How to Bet Parlays in Sports

Parlays generally carry a higher house edge than straight bets, which means you give the book a bigger advantage over you when you play them. That, by itself, is reason enough to suppress the misplaced feelings of greed combined with fear that often lead to betting parlays. People think they are risking less with parlays, but they are not. They believe they can win more with parlays, but they cannot. The higher win with parlays is far outweighed by the higher probability of losing. Parlay bettors are actually risking more, with less probability of collecting.

A parlay is not a single bet. It is two bets — a one-unit bet on one team and a two-unit bet on the other. Which team gets the two-unit bet? In point-spread betting at constant money odds, if both teams win or both teams lose it doesn’t matter which team gets the double bet. When one team wins and one team loses, however, the double bet is presumed to have been on the loser. How smart is that for the bettor? Go ahead, make a parlay. We’ll wait until both games are over, and in case of a split we’ll put the double bet on the loser. If your bookmaker sold you a parlay with that line, how many of you would still make the bet?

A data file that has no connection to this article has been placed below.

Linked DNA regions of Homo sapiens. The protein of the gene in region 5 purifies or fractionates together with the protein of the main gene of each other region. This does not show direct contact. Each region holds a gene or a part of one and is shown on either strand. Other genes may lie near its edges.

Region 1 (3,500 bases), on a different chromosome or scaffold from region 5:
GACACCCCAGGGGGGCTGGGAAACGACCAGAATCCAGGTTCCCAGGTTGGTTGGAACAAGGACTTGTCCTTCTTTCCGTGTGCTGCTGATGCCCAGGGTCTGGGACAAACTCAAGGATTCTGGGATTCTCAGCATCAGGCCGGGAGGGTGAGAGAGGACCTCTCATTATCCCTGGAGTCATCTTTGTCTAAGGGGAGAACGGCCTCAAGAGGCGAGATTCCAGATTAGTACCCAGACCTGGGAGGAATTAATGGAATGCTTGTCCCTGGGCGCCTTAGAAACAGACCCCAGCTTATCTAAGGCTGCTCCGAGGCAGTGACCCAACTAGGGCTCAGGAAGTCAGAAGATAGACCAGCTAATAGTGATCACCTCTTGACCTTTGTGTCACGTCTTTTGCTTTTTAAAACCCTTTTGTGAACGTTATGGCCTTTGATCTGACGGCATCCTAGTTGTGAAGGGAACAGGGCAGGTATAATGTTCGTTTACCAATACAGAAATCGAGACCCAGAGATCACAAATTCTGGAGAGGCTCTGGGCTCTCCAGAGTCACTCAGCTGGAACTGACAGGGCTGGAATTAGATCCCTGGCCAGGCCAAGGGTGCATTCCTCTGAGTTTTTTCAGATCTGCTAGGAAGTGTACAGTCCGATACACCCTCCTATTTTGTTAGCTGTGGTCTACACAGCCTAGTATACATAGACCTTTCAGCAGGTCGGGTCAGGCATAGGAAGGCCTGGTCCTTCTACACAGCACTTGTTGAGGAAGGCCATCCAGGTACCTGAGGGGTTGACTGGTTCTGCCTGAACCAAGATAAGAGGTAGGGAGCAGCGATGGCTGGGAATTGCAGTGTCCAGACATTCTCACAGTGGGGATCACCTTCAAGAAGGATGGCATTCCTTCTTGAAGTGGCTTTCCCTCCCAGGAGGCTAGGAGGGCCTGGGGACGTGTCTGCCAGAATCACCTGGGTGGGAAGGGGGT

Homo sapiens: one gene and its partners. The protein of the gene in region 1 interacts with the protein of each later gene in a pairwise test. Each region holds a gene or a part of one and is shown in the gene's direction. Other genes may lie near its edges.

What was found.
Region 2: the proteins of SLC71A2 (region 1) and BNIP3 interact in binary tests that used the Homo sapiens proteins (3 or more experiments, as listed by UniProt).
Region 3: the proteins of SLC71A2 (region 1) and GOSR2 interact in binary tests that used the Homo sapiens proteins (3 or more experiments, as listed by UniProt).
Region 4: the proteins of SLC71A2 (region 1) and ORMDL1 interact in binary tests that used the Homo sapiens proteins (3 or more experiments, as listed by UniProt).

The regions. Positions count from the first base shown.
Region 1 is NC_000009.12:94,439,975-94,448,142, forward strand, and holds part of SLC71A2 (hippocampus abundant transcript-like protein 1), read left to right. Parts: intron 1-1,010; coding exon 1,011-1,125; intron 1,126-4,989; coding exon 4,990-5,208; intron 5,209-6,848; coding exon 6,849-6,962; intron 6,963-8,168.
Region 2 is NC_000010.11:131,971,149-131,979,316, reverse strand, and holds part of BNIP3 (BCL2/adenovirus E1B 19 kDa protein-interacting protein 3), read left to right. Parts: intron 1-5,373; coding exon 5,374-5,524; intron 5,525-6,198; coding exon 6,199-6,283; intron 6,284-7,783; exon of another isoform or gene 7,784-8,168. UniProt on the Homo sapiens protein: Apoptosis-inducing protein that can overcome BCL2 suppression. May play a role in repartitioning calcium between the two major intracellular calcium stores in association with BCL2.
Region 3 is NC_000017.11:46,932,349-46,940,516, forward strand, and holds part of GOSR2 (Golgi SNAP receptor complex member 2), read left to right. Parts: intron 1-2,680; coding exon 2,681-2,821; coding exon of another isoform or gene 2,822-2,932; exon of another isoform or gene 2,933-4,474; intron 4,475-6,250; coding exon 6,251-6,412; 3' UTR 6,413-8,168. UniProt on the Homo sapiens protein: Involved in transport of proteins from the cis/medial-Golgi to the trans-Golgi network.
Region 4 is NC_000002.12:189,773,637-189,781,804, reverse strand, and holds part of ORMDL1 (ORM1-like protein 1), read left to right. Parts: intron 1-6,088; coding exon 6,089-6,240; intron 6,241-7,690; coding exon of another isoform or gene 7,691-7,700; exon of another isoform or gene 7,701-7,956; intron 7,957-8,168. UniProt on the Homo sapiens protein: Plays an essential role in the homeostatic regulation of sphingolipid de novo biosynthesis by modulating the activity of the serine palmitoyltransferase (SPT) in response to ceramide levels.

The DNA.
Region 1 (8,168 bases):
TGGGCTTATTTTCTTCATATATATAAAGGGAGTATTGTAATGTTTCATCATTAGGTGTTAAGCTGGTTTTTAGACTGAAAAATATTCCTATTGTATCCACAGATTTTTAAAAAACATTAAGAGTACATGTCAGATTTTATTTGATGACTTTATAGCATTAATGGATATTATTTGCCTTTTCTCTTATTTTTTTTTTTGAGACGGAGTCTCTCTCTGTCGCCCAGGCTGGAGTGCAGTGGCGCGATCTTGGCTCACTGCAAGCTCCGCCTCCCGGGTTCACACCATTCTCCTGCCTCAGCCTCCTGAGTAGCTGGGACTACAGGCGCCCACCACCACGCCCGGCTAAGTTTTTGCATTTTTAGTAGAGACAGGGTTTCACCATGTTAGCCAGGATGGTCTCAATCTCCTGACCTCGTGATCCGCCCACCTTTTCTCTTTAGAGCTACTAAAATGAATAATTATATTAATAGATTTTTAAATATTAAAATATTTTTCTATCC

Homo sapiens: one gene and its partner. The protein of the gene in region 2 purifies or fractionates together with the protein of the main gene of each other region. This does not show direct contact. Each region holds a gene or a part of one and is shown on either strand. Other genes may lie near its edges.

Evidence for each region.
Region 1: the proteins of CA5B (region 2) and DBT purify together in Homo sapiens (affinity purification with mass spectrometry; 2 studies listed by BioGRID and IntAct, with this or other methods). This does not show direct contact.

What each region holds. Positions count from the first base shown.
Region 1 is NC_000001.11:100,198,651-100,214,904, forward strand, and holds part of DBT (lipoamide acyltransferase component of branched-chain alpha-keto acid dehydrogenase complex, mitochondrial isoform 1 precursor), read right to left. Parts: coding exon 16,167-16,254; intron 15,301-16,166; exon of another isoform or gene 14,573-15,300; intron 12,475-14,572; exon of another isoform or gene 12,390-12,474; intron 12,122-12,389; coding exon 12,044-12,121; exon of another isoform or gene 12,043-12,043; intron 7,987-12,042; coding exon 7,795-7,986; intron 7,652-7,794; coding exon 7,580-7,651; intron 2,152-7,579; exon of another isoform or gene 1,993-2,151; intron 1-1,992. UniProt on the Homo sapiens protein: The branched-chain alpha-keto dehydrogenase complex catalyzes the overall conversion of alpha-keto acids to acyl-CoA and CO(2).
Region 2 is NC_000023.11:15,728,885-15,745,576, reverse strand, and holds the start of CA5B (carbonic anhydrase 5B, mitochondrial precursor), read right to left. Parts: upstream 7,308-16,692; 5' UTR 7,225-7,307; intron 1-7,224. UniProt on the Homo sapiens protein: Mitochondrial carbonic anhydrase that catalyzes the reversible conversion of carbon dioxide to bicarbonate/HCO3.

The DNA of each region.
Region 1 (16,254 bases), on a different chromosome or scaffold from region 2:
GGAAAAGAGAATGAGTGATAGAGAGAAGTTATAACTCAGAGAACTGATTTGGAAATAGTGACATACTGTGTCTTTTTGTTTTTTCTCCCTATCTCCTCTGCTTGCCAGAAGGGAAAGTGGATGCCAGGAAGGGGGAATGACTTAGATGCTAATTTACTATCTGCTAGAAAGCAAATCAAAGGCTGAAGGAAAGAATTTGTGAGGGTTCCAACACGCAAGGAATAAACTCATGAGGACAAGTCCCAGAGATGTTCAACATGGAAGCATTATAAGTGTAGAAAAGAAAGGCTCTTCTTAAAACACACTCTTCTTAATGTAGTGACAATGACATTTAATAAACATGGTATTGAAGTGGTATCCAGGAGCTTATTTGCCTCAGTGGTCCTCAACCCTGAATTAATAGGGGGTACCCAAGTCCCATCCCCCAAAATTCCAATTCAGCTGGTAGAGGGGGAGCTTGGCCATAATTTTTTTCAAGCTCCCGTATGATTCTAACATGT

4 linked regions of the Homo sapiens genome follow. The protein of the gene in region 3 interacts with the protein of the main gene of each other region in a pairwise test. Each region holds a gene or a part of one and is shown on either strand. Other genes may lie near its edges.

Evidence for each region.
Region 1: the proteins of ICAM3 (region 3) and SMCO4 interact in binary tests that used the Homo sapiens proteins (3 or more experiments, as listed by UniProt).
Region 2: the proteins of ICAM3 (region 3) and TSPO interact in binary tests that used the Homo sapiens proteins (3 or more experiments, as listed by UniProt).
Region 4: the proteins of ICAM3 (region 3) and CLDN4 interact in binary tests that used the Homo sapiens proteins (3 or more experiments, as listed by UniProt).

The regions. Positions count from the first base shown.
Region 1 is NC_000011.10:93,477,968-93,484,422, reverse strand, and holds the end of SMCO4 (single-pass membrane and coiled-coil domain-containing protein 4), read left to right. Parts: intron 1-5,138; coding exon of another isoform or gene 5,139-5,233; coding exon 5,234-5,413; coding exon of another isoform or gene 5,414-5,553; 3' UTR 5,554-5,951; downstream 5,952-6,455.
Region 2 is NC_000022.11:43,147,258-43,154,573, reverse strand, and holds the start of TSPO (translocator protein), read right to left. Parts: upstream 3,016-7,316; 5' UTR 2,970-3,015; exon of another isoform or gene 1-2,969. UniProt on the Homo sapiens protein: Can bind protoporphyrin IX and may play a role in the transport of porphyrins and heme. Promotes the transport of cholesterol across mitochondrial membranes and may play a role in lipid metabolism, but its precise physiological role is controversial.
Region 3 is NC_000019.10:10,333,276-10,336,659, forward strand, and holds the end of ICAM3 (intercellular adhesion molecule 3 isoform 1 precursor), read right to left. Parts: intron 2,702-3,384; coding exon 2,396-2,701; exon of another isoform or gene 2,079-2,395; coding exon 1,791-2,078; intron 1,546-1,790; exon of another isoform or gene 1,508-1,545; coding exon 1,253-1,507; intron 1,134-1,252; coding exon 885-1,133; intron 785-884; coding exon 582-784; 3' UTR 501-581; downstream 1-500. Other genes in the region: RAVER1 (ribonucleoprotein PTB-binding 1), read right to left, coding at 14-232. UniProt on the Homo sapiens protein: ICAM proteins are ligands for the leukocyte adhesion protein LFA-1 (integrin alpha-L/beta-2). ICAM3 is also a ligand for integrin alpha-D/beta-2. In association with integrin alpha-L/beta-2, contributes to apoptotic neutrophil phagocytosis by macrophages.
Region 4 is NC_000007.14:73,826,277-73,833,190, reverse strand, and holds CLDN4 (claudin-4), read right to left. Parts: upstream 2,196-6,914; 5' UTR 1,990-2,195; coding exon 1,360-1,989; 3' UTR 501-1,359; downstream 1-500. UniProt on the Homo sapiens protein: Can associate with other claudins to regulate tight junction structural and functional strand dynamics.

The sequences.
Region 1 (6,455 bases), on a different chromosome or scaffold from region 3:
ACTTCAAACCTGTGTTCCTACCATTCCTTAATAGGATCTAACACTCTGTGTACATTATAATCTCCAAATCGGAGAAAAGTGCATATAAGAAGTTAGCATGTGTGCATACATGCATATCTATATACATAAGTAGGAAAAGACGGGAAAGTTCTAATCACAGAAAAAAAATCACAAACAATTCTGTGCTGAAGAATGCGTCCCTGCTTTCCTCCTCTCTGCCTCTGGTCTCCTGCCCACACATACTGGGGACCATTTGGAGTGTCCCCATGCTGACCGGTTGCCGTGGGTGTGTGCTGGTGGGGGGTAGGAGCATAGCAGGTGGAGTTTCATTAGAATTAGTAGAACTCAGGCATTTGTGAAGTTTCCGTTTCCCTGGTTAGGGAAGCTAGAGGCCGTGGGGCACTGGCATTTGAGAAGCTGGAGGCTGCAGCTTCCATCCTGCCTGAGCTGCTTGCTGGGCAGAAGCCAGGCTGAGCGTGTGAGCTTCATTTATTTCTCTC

A parlay is also bad money management. In a parlay you either bet double on the second team, or nothing on that same team, depending upon whether the first game won or lost. That adds an element of luck to your betting that doesn’t need to be there. The skilled handicapper is always seeking to make smart investments. He tries to eliminate the effect of luck to the greatest extent possible in order to make his results as predictable as possible.

As with every rule, however, there are exceptions. The exception to the rule regarding parlays occurs when the two bets are co-dependent.

I knew one bookmaker who was taken for tens of thousands because he didn’t understand the co-dependency of certain bets. He allowed a player to consistently parlay the first half with the game. The player parlayed totals by combining the over in the first half with the over in the game, and the under in the first half with under in the game. Both parlays were made in the same game. Each time the player won he would win 2.6 times his bet. Betting $100 on each parlay, if one of them won, the player would win $260 and lose $100 on the other parlay for a net win of $160. He could never win both parlays. If he lost both parlays he would lose $200.

At first glance, this appeared to be a great opportunity for the book. The normal coin-flip odds of winning one parlay o